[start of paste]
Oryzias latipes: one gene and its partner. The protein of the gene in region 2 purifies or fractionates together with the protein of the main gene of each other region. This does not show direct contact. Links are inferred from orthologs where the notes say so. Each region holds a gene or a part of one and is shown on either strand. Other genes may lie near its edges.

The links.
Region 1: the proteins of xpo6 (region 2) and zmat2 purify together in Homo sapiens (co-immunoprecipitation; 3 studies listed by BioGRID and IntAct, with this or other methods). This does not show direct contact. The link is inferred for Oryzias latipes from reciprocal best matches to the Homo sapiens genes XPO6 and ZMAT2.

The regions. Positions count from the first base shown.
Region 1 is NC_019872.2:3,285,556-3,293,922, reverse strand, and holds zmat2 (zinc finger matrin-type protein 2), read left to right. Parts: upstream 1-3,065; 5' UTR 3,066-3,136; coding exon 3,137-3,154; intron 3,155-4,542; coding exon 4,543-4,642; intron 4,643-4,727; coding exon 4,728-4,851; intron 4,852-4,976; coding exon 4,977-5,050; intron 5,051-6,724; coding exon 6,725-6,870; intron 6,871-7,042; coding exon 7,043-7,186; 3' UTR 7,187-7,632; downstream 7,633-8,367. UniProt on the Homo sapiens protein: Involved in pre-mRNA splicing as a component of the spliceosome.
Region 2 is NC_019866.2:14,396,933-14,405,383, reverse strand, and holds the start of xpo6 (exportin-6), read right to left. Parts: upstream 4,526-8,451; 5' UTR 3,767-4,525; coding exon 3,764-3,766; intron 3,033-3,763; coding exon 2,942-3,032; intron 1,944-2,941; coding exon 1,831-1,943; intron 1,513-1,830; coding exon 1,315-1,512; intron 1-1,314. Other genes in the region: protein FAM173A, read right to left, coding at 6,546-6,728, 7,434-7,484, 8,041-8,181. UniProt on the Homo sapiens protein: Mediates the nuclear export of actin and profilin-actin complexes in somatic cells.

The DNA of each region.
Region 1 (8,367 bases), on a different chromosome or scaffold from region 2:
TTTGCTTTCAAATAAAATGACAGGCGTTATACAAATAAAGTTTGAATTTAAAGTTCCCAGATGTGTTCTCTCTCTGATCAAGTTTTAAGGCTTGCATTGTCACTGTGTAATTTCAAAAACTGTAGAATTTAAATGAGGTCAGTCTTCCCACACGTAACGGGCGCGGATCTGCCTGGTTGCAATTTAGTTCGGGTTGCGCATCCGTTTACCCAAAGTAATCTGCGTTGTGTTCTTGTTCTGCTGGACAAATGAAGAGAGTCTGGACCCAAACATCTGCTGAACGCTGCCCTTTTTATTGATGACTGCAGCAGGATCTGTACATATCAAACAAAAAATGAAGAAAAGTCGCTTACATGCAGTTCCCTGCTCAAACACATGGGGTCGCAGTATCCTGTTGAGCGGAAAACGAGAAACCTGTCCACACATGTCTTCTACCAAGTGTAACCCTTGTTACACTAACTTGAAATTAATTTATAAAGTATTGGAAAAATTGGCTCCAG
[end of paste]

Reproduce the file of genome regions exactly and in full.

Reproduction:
Oryzias latipes: one gene and its partner. The protein of the gene in region 2 purifies or fractionates together with the protein of the main gene of each other region. This does not show direct contact. Links are inferred from orthologs where the notes say so. Each region holds a gene or a part of one and is shown on either strand. Other genes may lie near its edges.

The links.
Region 1: the proteins of xpo6 (region 2) and zmat2 purify together in Homo sapiens (co-immunoprecipitation; 3 studies listed by BioGRID and IntAct, with this or other methods). This does not show direct contact. The link is inferred for Oryzias latipes from reciprocal best matches to the Homo sapiens genes XPO6 and ZMAT2.

The regions. Positions count from the first base shown.
Region 1 is NC_019872.2:3,285,556-3,293,922, reverse strand, and holds zmat2 (zinc finger matrin-type protein 2), read left to right. Parts: upstream 1-3,065; 5' UTR 3,066-3,136; coding exon 3,137-3,154; intron 3,155-4,542; coding exon 4,543-4,642; intron 4,643-4,727; coding exon 4,728-4,851; intron 4,852-4,976; coding exon 4,977-5,050; intron 5,051-6,724; coding exon 6,725-6,870; intron 6,871-7,042; coding exon 7,043-7,186; 3' UTR 7,187-7,632; downstream 7,633-8,367. UniProt on the Homo sapiens protein: Involved in pre-mRNA splicing as a component of the spliceosome.
Region 2 is NC_019866.2:14,396,933-14,405,383, reverse strand, and holds the start of xpo6 (exportin-6), read right to left. Parts: upstream 4,526-8,451; 5' UTR 3,767-4,525; coding exon 3,764-3,766; intron 3,033-3,763; coding exon 2,942-3,032; intron 1,944-2,941; coding exon 1,831-1,943; intron 1,513-1,830; coding exon 1,315-1,512; intron 1-1,314. Other genes in the region: protein FAM173A, read right to left, coding at 6,546-6,728, 7,434-7,484, 8,041-8,181. UniProt on the Homo sapiens protein: Mediates the nuclear export of actin and profilin-actin complexes in somatic cells.

The DNA of each region.
Region 1 (8,367 bases), on a different chromosome or scaffold from region 2:
TTTGCTTTCAAATAAAATGACAGGCGTTATACAAATAAAGTTTGAATTTAAAGTTCCCAGATGTGTTCTCTCTCTGATCAAGTTTTAAGGCTTGCATTGTCACTGTGTAATTTCAAAAACTGTAGAATTTAAATGAGGTCAGTCTTCCCACACGTAACGGGCGCGGATCTGCCTGGTTGCAATTTAGTTCGGGTTGCGCATCCGTTTACCCAAAGTAATCTGCGTTGTGTTCTTGTTCTGCTGGACAAATGAAGAGAGTCTGGACCCAAACATCTGCTGAACGCTGCCCTTTTTATTGATGACTGCAGCAGGATCTGTACATATCAAACAAAAAATGAAGAAAAGTCGCTTACATGCAGTTCCCTGCTCAAACACATGGGGTCGCAGTATCCTGTTGAGCGGAAAACGAGAAACCTGTCCACACATGTCTTCTACCAAGTGTAACCCTTGTTACACTAACTTGAAATTAATTTATAAAGTATTGGAAAAATTGGCTCCAG